Why methods matter in a meta-analysis: a reappraisal showed inconclusive injury preventive effect of Nordic hamstring exercise

Review written by Sam Spinelli info

Key Points

  1. Previous research claiming the injury preventative effect of the Nordic Hamstring Exercise (NHE) had a number of distinct flaws, over-extending the benefits of the NHE.
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Hamstring strain injuries are a costly and challenging injury that affects athletes in many sports, particularly those with a demand on high velocity running (1). Each year, an average football squad will experience 5-6 hamstring injuries each season, which can result in over 80 days of lost time from playing (2). These lost days can result in a significant impact on the athletes and organizations, reduced performance, increased financial burden, and more.

As such, there has been a huge push from managing these injuries after occurring, to trying to prevent them from occurring in the first place. With this change, there has been a big emphasis on finding ways to prevent injuries - enter the Nordic Hamstring Exercise (NHE) (see the video below for a demonstration of this exercise).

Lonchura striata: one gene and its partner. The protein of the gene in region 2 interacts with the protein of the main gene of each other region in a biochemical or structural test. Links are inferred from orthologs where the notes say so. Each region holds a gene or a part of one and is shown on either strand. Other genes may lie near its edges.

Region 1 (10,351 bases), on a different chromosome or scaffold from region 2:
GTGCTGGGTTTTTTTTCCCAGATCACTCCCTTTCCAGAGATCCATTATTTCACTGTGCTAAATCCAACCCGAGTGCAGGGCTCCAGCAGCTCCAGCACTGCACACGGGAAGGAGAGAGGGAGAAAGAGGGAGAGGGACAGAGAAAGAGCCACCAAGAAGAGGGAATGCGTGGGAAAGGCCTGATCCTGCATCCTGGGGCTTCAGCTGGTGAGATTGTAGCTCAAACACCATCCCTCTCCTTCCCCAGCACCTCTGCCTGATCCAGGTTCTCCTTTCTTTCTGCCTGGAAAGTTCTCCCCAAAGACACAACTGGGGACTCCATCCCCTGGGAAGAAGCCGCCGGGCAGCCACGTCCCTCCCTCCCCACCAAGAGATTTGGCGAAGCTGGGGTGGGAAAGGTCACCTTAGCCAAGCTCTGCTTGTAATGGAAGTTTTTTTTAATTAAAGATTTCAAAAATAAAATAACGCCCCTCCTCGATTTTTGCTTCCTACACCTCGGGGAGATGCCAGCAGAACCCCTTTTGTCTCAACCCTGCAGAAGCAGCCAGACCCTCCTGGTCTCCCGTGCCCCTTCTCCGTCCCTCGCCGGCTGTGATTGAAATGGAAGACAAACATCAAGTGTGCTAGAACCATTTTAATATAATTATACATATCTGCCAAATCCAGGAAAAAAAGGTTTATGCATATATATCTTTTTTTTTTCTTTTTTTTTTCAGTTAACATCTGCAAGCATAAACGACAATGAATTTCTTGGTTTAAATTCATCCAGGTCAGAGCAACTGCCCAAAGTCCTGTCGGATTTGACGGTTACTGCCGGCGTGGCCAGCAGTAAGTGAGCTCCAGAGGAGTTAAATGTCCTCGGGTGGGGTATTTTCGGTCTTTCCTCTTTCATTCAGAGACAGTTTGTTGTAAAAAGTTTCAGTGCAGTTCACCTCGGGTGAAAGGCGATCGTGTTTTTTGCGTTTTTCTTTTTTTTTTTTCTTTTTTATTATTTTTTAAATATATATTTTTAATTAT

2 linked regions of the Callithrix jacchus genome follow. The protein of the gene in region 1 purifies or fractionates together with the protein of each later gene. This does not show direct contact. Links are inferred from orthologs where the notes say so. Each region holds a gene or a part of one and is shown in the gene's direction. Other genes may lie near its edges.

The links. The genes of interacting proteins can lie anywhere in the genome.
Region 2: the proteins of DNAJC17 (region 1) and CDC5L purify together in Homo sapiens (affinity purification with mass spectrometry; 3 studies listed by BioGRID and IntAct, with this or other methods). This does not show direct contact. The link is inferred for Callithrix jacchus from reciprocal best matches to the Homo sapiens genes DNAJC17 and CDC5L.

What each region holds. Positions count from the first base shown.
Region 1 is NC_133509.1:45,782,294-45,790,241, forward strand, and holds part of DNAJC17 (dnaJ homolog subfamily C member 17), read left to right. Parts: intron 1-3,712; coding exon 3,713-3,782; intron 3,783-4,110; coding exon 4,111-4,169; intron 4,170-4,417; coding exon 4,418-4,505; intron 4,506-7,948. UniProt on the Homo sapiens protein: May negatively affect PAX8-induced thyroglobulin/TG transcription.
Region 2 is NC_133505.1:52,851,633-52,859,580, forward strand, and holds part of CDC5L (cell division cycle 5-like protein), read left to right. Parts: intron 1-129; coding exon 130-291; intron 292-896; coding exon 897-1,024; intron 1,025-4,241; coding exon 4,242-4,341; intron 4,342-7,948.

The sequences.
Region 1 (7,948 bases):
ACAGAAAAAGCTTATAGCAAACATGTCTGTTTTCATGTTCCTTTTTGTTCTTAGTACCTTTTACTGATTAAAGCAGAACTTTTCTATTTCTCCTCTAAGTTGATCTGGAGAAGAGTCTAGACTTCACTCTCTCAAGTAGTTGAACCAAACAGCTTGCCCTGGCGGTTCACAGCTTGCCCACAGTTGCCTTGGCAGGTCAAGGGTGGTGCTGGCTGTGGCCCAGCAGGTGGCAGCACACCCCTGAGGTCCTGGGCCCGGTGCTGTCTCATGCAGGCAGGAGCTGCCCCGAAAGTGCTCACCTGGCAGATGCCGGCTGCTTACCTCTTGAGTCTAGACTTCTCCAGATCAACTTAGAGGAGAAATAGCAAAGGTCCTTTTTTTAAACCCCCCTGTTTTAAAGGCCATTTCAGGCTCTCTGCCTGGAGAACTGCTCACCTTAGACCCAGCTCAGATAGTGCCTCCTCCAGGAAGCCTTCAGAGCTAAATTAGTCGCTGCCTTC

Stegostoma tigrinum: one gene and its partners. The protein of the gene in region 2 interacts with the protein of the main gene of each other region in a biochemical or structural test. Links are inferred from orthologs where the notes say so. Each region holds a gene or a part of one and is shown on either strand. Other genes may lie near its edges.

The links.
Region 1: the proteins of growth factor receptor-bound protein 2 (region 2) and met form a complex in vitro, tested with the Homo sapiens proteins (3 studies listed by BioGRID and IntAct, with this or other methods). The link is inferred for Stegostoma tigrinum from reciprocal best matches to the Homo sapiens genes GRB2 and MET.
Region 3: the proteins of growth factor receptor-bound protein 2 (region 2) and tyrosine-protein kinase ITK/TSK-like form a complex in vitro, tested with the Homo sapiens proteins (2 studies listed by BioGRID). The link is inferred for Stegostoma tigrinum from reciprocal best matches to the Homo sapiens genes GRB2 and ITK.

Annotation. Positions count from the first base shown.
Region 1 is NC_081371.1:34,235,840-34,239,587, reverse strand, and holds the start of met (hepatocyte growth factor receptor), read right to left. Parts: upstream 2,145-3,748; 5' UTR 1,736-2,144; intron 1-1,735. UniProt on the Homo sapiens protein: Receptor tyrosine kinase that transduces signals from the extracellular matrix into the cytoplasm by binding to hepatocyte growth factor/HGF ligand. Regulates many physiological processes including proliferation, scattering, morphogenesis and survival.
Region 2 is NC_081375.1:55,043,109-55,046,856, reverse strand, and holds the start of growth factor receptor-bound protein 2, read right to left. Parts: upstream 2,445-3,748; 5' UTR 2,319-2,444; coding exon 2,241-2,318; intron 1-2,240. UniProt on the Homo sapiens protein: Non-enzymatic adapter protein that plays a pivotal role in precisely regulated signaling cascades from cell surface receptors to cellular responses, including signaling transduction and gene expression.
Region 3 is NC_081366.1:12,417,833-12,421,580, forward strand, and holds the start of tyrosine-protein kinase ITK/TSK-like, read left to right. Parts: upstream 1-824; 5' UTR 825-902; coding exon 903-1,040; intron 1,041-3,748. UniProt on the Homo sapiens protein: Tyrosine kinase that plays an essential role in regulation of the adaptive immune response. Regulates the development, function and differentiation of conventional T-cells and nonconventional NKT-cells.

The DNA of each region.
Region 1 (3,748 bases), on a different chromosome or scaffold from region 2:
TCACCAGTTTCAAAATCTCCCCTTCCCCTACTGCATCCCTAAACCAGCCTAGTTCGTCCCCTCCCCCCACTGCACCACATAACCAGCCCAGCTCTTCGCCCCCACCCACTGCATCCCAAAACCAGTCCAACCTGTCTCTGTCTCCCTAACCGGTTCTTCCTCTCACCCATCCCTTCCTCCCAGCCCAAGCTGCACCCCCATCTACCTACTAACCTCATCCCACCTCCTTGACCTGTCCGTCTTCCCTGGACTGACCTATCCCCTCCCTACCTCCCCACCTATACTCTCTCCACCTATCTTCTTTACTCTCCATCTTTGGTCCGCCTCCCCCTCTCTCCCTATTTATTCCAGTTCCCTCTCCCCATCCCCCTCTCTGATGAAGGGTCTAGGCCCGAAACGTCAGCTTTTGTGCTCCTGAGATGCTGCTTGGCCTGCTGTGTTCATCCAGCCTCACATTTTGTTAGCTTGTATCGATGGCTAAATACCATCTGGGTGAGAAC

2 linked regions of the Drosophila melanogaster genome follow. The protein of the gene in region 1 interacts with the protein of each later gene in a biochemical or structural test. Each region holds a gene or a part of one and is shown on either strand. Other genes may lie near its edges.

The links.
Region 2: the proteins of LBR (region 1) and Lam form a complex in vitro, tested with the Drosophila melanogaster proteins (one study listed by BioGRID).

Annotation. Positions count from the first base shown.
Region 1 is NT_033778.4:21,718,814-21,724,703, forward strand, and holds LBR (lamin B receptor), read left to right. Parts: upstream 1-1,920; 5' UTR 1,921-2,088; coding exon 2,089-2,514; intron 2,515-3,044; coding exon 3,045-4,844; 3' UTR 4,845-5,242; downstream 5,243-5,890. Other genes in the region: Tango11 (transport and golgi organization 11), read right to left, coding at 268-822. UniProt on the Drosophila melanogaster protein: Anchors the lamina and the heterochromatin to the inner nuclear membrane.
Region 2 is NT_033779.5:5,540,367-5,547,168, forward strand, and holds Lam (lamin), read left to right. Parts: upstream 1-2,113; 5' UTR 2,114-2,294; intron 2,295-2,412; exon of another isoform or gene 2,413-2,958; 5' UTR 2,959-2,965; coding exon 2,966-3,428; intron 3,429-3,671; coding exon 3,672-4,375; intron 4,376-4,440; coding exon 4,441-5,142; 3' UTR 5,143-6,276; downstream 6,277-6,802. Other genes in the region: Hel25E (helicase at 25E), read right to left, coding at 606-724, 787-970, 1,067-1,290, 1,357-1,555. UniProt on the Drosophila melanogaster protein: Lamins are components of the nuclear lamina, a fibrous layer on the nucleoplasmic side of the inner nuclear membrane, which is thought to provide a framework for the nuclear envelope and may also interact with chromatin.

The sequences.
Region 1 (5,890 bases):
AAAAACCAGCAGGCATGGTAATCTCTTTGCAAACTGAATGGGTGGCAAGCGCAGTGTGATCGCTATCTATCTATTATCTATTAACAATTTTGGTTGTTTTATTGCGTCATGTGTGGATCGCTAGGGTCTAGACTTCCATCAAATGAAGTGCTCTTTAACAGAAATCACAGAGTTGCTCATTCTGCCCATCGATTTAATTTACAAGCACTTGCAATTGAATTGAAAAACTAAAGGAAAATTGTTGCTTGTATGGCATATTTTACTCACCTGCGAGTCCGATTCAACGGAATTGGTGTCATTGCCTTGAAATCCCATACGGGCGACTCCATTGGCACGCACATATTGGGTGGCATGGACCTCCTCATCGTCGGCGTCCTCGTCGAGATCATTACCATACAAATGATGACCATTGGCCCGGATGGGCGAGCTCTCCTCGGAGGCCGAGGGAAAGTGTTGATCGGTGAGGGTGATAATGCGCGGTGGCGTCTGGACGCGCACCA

Over time, more and more research has emerged supporting the NHE. In 2019, Van Dyk et al. completed a systematic review and meta-analysis on the available literature on the NHE and concluded “Programmes that include the NHE reduce hamstring injuries by up to 51%.” (3). This strong statement pushed for individuals to utilize the NHE even more than previously, given the high benefit reported.

To highlight the importance and impact of using appropriate methodology for evidence synthesis, the authors of this review paper revisited the study selection, re-analyzed, and updated the findings of this 2019 meta-analysis.

Hamstring strain injuries affect athletes in many sports, particularly those with a demand on high velocity running.
Each coach/physio should consider the possible benefits and risks associated with the exercise and decide if it should be implemented with their athletes.


Unfortunately, this meta-analysis had distinct methodological limitations that made this claim not quite accurate. Firstly, the prior meta-analysis had utilized studies where the NHE was combined with other exercises and was not specifically unique to the intervention group, making it

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